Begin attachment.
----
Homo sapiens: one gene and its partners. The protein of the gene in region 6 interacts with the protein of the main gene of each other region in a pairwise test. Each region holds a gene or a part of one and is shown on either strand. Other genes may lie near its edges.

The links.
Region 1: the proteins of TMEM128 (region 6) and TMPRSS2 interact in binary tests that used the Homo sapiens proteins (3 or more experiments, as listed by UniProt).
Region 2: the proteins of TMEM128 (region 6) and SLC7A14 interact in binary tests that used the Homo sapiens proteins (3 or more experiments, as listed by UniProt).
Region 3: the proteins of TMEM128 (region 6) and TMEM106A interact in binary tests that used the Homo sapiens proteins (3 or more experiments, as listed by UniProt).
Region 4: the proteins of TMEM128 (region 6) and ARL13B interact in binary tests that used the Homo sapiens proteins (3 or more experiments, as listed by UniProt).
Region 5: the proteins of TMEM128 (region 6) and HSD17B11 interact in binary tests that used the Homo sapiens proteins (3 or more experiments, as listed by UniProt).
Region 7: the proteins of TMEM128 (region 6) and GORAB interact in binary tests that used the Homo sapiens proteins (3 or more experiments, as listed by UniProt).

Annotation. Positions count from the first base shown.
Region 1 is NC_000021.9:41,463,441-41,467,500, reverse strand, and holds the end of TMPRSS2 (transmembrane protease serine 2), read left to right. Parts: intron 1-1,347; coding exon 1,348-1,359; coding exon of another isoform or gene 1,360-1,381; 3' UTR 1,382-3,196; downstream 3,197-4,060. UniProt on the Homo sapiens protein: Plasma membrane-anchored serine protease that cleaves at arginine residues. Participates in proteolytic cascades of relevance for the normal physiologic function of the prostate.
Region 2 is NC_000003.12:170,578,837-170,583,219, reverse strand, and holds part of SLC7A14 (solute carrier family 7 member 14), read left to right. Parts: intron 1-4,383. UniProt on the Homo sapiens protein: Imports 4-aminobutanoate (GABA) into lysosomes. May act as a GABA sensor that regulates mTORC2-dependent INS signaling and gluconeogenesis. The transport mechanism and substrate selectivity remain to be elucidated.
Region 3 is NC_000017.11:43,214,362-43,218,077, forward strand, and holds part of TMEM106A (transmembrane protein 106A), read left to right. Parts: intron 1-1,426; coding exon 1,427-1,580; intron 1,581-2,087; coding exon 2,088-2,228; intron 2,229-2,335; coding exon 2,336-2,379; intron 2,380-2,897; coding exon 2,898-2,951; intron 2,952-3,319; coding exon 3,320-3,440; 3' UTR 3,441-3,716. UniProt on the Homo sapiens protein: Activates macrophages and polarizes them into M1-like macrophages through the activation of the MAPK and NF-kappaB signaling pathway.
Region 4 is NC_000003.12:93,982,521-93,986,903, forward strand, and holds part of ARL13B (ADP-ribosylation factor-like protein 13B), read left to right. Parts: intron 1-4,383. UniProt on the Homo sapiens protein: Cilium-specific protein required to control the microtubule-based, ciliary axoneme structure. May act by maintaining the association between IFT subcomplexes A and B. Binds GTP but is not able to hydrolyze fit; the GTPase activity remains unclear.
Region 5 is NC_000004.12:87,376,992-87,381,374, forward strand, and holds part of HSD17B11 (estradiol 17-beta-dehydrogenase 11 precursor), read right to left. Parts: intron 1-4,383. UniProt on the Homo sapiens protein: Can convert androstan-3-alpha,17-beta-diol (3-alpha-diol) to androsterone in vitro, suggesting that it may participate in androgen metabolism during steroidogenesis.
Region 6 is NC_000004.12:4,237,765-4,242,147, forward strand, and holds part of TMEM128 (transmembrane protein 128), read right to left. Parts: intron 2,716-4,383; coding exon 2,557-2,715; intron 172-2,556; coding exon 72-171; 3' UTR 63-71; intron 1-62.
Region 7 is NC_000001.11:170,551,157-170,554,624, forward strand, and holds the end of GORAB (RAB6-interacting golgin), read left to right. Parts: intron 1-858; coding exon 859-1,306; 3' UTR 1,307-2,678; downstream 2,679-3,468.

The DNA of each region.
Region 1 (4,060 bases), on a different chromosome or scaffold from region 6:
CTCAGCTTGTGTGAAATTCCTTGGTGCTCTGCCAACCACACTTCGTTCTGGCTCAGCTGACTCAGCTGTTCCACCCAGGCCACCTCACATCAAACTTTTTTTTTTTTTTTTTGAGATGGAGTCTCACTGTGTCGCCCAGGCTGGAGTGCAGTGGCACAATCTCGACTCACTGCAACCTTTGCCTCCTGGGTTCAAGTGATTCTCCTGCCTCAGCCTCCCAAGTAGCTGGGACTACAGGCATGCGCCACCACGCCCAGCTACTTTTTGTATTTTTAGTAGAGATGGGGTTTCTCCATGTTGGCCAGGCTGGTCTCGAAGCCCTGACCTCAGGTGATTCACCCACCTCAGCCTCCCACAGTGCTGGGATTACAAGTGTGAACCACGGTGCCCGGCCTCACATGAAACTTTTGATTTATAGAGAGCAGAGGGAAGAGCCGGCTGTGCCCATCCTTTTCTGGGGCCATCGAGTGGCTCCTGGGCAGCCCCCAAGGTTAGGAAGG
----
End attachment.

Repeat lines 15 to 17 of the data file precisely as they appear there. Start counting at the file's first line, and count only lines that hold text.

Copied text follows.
Region 6 is NC_000004.12:4,237,765-4,242,147, forward strand, and holds part of TMEM128 (transmembrane protein 128), read right to left. Parts: intron 2,716-4,383; coding exon 2,557-2,715; intron 172-2,556; coding exon 72-171; 3' UTR 63-71; intron 1-62.
Region 7 is NC_000001.11:170,551,157-170,554,624, forward strand, and holds the end of GORAB (RAB6-interacting golgin), read left to right. Parts: intron 1-858; coding exon 859-1,306; 3' UTR 1,307-2,678; downstream 2,679-3,468.

The DNA of each region.